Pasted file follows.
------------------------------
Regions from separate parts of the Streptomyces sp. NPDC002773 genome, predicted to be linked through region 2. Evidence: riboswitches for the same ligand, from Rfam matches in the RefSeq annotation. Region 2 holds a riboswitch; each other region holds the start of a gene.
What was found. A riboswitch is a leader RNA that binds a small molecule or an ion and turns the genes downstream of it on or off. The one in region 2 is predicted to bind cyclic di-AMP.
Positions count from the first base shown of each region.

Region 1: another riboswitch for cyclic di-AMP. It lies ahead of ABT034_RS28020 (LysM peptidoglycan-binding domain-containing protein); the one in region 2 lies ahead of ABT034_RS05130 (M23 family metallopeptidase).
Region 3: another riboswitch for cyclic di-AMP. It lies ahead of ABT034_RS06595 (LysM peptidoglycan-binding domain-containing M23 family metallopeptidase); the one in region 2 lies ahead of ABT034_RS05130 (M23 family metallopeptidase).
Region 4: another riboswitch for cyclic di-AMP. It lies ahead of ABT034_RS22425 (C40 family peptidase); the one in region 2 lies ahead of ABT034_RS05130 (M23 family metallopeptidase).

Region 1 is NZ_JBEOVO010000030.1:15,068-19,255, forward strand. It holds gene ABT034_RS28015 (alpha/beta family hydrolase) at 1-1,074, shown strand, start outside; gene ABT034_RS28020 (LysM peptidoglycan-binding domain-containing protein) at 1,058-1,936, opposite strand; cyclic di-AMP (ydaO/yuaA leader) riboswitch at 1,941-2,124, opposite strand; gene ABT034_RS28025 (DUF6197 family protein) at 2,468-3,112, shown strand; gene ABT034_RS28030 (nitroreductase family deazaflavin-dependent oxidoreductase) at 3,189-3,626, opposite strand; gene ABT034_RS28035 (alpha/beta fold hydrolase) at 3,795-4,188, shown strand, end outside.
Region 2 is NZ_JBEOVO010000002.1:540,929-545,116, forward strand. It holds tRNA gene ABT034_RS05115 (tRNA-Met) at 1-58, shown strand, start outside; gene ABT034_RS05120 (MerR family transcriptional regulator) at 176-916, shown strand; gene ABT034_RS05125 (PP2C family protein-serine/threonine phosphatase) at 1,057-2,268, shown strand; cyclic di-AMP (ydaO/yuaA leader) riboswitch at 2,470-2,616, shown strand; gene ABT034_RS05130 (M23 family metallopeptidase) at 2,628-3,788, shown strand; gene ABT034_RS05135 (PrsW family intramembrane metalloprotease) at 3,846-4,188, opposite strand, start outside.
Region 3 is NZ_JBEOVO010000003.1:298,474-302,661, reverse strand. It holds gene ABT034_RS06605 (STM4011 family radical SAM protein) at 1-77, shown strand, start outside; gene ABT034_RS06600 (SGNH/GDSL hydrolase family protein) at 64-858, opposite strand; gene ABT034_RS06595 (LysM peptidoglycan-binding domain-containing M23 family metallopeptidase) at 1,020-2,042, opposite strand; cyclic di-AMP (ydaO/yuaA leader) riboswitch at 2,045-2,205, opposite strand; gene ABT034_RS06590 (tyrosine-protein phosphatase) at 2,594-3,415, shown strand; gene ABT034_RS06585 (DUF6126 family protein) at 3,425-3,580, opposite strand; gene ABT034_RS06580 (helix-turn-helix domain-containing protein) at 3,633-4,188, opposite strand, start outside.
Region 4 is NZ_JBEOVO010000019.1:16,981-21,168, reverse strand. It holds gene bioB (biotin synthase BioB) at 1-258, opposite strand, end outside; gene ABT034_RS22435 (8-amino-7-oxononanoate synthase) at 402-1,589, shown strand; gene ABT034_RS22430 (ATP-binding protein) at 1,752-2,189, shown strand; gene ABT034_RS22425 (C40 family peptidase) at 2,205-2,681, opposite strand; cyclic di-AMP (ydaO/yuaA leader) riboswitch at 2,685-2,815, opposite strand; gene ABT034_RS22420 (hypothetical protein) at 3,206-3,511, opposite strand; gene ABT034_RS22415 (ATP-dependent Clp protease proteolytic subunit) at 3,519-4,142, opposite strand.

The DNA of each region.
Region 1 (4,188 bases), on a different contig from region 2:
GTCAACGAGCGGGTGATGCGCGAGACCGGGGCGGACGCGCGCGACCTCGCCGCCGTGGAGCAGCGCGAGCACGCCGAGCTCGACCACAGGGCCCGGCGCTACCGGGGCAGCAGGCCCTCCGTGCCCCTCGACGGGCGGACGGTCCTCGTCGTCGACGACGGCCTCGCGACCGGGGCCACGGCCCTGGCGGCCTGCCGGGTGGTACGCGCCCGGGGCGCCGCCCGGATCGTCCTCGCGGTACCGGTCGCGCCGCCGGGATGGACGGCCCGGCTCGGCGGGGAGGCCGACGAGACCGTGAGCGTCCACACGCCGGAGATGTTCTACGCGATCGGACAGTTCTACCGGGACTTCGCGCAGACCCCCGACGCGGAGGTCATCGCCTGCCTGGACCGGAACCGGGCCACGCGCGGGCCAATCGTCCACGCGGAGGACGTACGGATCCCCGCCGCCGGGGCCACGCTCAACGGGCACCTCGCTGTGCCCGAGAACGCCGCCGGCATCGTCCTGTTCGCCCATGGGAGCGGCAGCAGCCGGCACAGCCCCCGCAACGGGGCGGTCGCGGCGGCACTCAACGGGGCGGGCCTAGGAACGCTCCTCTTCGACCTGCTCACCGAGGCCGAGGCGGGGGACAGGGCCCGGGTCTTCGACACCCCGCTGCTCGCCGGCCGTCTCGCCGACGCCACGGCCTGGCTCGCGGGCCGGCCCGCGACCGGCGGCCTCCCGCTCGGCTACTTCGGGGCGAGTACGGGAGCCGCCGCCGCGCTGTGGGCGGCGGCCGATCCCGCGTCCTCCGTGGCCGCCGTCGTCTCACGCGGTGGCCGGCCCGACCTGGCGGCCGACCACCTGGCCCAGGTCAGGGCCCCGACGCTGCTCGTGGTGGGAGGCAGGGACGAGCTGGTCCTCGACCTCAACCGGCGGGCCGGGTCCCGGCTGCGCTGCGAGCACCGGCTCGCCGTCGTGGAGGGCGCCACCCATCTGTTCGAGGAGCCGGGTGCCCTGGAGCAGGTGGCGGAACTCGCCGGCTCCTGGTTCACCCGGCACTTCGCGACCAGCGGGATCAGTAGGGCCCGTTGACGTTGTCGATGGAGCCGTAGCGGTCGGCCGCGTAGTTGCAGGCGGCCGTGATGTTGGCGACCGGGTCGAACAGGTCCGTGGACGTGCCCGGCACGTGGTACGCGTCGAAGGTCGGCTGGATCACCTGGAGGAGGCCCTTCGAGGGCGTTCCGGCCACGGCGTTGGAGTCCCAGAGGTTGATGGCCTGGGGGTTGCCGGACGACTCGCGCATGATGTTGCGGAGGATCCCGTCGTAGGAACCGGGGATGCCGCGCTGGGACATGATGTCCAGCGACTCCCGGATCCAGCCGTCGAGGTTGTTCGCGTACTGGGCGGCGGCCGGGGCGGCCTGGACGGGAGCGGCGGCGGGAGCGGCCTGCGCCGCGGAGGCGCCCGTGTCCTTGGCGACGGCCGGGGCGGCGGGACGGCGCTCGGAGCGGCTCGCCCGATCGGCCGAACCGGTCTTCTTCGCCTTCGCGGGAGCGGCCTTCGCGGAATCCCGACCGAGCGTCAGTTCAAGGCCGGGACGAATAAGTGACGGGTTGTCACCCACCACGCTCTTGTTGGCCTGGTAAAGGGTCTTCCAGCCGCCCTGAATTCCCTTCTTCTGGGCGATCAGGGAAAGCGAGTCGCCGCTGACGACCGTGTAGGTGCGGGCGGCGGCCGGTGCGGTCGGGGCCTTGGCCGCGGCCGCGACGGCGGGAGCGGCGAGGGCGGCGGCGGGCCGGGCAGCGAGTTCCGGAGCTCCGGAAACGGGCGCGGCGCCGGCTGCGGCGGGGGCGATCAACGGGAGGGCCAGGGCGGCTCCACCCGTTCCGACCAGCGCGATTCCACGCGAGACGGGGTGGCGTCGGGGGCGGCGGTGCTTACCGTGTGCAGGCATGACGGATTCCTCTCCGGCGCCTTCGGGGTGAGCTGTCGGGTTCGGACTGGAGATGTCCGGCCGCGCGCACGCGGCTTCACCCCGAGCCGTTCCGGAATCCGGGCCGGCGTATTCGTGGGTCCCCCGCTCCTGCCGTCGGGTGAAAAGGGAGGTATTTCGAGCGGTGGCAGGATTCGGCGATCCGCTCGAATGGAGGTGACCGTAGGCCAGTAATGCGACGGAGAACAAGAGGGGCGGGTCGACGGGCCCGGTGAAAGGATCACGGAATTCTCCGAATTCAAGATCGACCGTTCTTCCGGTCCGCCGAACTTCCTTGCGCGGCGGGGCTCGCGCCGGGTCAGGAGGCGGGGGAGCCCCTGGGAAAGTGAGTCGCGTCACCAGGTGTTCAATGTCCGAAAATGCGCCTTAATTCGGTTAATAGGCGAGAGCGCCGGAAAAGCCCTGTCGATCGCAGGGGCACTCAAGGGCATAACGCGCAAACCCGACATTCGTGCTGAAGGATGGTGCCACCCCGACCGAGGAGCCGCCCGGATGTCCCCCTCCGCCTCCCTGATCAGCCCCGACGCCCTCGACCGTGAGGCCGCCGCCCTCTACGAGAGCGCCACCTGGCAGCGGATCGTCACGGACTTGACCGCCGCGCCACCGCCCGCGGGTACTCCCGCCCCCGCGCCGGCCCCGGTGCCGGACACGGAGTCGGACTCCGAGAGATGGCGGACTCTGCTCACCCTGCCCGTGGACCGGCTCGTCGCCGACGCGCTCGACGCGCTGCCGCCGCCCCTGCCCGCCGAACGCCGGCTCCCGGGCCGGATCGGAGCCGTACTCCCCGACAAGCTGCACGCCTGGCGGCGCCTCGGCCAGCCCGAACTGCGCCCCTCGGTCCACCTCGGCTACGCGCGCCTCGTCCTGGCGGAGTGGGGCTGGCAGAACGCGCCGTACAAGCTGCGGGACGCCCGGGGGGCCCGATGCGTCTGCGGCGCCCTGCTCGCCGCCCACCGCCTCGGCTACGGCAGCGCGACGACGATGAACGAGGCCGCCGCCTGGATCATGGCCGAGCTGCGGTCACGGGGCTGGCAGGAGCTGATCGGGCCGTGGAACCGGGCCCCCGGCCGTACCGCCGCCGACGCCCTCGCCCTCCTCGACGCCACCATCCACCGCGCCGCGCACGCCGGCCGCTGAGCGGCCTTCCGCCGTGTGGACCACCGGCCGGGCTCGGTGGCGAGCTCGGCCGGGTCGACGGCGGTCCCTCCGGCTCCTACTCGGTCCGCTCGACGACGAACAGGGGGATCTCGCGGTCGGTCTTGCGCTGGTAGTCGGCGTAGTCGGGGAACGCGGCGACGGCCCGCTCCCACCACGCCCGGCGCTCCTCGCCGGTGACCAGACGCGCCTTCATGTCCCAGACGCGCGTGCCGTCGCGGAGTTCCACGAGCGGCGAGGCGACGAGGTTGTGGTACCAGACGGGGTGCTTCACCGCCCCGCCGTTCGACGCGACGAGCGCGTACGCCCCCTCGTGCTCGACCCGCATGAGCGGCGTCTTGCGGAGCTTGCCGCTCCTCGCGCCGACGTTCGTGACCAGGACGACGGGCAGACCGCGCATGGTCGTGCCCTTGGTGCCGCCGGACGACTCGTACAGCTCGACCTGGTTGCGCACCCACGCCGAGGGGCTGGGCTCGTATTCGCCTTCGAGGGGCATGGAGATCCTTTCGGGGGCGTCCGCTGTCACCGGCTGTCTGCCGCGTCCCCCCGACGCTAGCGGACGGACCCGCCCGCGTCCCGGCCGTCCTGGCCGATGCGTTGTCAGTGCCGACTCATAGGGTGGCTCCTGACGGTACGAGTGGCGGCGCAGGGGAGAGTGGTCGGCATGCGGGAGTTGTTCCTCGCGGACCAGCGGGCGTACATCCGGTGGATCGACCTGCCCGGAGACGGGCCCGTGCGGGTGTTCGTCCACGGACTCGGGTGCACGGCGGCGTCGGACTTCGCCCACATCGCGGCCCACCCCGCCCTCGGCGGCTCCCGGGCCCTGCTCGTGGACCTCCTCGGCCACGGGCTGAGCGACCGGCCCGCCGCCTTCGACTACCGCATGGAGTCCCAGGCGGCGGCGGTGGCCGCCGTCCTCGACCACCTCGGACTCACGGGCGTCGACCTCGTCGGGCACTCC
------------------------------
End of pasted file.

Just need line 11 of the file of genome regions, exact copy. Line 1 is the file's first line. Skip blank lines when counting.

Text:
The DNA of each region.